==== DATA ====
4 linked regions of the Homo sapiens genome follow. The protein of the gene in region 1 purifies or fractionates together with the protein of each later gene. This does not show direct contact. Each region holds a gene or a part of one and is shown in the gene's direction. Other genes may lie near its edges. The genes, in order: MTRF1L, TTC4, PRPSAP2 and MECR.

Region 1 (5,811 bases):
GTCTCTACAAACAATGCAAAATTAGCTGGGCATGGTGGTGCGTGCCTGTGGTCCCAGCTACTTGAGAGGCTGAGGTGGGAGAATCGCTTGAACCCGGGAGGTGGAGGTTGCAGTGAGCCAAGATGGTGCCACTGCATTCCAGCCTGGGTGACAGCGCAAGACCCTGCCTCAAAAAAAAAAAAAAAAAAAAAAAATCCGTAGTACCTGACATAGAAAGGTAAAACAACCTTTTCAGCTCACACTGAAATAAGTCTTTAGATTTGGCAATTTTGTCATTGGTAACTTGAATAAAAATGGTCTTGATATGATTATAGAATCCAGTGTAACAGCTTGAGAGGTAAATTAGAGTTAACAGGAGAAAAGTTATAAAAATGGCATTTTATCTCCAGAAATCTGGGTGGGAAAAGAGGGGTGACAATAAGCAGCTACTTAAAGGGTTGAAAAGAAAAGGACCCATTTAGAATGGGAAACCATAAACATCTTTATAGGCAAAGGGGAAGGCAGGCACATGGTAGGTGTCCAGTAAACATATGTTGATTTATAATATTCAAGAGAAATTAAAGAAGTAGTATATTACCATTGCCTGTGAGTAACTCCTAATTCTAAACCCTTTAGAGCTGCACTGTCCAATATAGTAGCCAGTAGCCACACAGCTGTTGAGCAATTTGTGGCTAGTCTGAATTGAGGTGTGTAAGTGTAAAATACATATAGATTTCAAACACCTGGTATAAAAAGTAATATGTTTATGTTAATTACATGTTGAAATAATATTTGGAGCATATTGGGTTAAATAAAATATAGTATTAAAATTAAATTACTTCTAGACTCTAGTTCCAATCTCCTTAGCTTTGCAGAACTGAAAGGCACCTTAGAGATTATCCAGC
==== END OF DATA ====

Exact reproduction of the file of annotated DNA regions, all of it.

4 linked regions of the Homo sapiens genome follow. The protein of the gene in region 1 purifies or fractionates together with the protein of each later gene. This does not show direct contact. Each region holds a gene or a part of one and is shown in the gene's direction. Other genes may lie near its edges. The genes, in order: MTRF1L, TTC4, PRPSAP2 and MECR.

Region 1 (5,811 bases):
GTCTCTACAAACAATGCAAAATTAGCTGGGCATGGTGGTGCGTGCCTGTGGTCCCAGCTACTTGAGAGGCTGAGGTGGGAGAATCGCTTGAACCCGGGAGGTGGAGGTTGCAGTGAGCCAAGATGGTGCCACTGCATTCCAGCCTGGGTGACAGCGCAAGACCCTGCCTCAAAAAAAAAAAAAAAAAAAAAAAATCCGTAGTACCTGACATAGAAAGGTAAAACAACCTTTTCAGCTCACACTGAAATAAGTCTTTAGATTTGGCAATTTTGTCATTGGTAACTTGAATAAAAATGGTCTTGATATGATTATAGAATCCAGTGTAACAGCTTGAGAGGTAAATTAGAGTTAACAGGAGAAAAGTTATAAAAATGGCATTTTATCTCCAGAAATCTGGGTGGGAAAAGAGGGGTGACAATAAGCAGCTACTTAAAGGGTTGAAAAGAAAAGGACCCATTTAGAATGGGAAACCATAAACATCTTTATAGGCAAAGGGGAAGGCAGGCACATGGTAGGTGTCCAGTAAACATATGTTGATTTATAATATTCAAGAGAAATTAAAGAAGTAGTATATTACCATTGCCTGTGAGTAACTCCTAATTCTAAACCCTTTAGAGCTGCACTGTCCAATATAGTAGCCAGTAGCCACACAGCTGTTGAGCAATTTGTGGCTAGTCTGAATTGAGGTGTGTAAGTGTAAAATACATATAGATTTCAAACACCTGGTATAAAAAGTAATATGTTTATGTTAATTACATGTTGAAATAATATTTGGAGCATATTGGGTTAAATAAAATATAGTATTAAAATTAAATTACTTCTAGACTCTAGTTCCAATCTCCTTAGCTTTGCAGAACTGAAAGGCACCTTAGAGATTATCCAGC